It has been awhile since I have written a post about alternatives to Dropbox so I thought it might be a good time to take another look at the competition that has heated up around cloud storage. Looking back through the archives there was a post in 2011 looking at a few of the alternatives out there and then in 2013 there is a 10 Free Cloud Storage Options More Secure than Dropbox but the cloud storage market has certainly exploded since then with many more Dropbox alternatives with just as many features.
There are many reasons why Dropbox has been, and continues to be, a leader in cloud storage. Partly because of timing, they were one of, if not the first to launch with a very easy to use service and had the jump on everyone else. Second, Dropbox is easy to use. There are few cloud storage services as easy as Dropbox. Third, Dropbox has become integrated with many popular applications and even more importantly many mobile applications make it easy to keep your data in sync between all your devices with Dropbox. Unfortunately all of that easy comes at a cost with Dropbox, the lack of private encryption. Yes Dropbox connects using SSL to transfer your files and stores your files in their storage using 256-bit AES encryption, but Dropbox holds the keys to the encryption meaning it is possible for someone at Dropbox to look at your files. For this reason I will break this article up into two sections. One that focuses on Dropbox alternatives that focus on strong encryption and those that are more just a replacement for Dropbox with out the focus on a strong local encryption before transferring data to the cloud.
Top 10 Dropbox Alternatives with Strong Encryption
There is a reason SpiderOak is often mentioned on the Dropbox alternatives lists, they have always had a focus on strong encryption and zero-knowledge. It says something when a person like NSA whistleblower Edward Snowden comes out and says use SpiderOak, if any one on the planet needs a service with strong encryption it would be him. SpiderOak has strong encryption, and the service has gotten easier to use over the years and runs on Windows, Mac and Linux. They also have mobile apps for accessing your files on your mobile device but last time I opened it on one of my devices it still lacks any kinds of ability to sync your mobile data to your account. This lack of mobile sync and upload is where SpiderOak and Dropbox differ a great deal and it can be a big deal breaker for many people. Costing $12.00/month or $129/year for 1TB SpiderOak is certainly worth taking a look at.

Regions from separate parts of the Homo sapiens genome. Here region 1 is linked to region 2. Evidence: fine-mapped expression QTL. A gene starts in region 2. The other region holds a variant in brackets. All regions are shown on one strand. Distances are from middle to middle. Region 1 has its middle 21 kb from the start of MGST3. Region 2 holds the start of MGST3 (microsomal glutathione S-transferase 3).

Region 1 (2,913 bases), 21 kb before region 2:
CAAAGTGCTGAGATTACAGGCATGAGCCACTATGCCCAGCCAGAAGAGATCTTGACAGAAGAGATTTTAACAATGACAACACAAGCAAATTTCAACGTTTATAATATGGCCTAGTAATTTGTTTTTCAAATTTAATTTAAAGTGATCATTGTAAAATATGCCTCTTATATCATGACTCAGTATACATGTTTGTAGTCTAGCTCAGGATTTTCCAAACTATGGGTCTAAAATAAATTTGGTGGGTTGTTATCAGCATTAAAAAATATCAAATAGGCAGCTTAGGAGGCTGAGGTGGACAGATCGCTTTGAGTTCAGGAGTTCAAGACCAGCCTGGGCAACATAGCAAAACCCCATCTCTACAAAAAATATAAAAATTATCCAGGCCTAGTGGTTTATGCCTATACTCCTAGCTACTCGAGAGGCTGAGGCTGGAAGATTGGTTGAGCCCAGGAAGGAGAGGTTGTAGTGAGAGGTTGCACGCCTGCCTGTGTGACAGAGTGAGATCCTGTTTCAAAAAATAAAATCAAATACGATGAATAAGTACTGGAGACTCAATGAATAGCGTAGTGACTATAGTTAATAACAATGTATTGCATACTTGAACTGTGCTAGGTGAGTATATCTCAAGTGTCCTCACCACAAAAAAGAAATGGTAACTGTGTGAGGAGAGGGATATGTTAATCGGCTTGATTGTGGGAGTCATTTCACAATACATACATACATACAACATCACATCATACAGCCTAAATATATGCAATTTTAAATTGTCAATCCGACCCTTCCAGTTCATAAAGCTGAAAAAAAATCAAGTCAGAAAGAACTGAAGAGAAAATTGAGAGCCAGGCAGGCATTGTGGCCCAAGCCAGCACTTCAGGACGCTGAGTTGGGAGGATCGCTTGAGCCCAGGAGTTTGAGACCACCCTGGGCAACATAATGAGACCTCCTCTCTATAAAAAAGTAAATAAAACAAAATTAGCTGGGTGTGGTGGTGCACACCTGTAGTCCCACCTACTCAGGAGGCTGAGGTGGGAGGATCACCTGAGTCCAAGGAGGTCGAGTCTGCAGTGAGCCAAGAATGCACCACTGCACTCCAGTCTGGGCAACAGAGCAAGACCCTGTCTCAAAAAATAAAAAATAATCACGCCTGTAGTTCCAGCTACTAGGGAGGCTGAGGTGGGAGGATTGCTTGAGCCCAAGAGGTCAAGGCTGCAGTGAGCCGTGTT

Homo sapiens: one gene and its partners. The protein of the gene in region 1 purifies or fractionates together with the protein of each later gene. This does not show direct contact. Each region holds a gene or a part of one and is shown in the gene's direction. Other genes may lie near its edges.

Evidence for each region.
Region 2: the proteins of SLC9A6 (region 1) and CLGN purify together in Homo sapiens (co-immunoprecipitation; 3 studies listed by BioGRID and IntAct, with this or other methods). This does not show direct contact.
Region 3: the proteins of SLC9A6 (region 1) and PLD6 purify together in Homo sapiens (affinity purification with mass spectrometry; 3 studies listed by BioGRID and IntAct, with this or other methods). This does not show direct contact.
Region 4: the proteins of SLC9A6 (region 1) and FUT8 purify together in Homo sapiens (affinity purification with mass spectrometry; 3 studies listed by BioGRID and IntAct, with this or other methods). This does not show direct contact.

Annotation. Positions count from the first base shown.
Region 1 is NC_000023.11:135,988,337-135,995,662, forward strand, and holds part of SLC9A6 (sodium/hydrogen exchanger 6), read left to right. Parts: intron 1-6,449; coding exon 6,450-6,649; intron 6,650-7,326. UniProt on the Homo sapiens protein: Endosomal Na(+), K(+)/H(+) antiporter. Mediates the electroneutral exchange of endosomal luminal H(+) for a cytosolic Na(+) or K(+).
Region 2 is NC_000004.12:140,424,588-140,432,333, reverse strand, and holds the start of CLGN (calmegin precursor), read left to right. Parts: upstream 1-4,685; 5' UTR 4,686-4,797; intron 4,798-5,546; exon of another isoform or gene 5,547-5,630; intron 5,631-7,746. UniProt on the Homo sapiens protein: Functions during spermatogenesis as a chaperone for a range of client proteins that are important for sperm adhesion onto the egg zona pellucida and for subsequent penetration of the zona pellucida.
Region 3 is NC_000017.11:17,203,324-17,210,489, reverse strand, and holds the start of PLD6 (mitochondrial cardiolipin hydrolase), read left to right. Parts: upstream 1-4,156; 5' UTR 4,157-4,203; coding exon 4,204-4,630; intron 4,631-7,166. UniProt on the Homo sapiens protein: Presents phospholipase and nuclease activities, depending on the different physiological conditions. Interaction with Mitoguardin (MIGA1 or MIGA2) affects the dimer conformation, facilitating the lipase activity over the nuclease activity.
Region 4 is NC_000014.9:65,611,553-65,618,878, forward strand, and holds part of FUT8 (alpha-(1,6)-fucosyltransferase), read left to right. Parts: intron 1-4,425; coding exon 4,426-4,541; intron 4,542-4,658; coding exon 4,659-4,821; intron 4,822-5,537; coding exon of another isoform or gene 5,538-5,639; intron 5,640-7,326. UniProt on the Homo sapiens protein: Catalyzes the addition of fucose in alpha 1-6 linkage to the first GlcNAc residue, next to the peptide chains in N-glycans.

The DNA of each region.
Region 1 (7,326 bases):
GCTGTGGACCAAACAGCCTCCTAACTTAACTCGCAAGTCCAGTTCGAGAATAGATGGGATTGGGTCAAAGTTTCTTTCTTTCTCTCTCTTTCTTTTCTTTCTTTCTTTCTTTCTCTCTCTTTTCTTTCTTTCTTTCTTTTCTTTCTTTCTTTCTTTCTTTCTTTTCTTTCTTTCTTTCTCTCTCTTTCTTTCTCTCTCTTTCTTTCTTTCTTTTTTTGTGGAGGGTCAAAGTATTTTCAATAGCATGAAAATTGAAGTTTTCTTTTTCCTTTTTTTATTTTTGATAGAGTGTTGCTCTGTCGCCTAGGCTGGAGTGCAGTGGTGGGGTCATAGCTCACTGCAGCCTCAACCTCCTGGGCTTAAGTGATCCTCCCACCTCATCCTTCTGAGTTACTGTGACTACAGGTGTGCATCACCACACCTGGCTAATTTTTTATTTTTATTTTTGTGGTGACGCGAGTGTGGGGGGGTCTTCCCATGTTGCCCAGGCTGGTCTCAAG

Sync is a Canadian company based in Ontario and also offers zero-knowledge. They have Windows and Mac desktop clients and have recently launched iOS and Android apps. The mobile apps allow you to access and upload files to your account. You can get a 500GB account for $49.00/year. They also offer a 5GB free account with a referral plan to earn more free space.
Based in Hungary, Tresorit offers 3GB for free and plans starting $12.50/month for a 100GB of storage. Business plans offer 1TB (1000GB) for $25.00/month. Like the other services above they offer zero-knowledge and desktop apps for Windows and Mac. They have mobile apps for iOS, Android, Windows Phone and Blackberry. The mobile (well Android does anyway) apps can upload photos and sync to your desktop similar to how Dropbox works.